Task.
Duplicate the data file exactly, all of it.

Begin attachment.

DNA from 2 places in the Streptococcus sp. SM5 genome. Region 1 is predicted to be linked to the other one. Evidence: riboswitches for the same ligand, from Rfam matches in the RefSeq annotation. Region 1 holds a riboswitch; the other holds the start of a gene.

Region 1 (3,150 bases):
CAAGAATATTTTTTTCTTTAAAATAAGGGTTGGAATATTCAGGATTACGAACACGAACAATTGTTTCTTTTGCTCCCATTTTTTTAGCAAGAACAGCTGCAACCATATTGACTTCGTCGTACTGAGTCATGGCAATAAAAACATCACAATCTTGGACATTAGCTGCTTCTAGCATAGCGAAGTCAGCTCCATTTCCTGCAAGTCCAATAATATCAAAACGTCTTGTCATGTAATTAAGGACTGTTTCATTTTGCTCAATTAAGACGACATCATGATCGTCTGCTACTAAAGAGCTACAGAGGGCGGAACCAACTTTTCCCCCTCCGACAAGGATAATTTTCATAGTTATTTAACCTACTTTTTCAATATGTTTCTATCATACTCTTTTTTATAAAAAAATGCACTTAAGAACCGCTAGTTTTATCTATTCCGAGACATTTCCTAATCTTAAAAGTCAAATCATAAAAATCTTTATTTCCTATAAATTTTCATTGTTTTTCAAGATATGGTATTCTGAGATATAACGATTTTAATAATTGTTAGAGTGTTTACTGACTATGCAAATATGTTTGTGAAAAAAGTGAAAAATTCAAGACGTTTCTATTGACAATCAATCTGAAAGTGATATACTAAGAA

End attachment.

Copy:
DNA from 2 places in the Streptococcus sp. SM5 genome. Region 1 is predicted to be linked to the other one. Evidence: riboswitches for the same ligand, from Rfam matches in the RefSeq annotation. Region 1 holds a riboswitch; the other holds the start of a gene.

Region 1 (3,150 bases):
CAAGAATATTTTTTTCTTTAAAATAAGGGTTGGAATATTCAGGATTACGAACACGAACAATTGTTTCTTTTGCTCCCATTTTTTTAGCAAGAACAGCTGCAACCATATTGACTTCGTCGTACTGAGTCATGGCAATAAAAACATCACAATCTTGGACATTAGCTGCTTCTAGCATAGCGAAGTCAGCTCCATTTCCTGCAAGTCCAATAATATCAAAACGTCTTGTCATGTAATTAAGGACTGTTTCATTTTGCTCAATTAAGACGACATCATGATCGTCTGCTACTAAAGAGCTACAGAGGGCGGAACCAACTTTTCCCCCTCCGACAAGGATAATTTTCATAGTTATTTAACCTACTTTTTCAATATGTTTCTATCATACTCTTTTTTATAAAAAAATGCACTTAAGAACCGCTAGTTTTATCTATTCCGAGACATTTCCTAATCTTAAAAGTCAAATCATAAAAATCTTTATTTCCTATAAATTTTCATTGTTTTTCAAGATATGGTATTCTGAGATATAACGATTTTAATAATTGTTAGAGTGTTTACTGACTATGCAAATATGTTTGTGAAAAAAGTGAAAAATTCAAGACGTTTCTATTGACAATCAATCTGAAAGTGATATACTAAGAA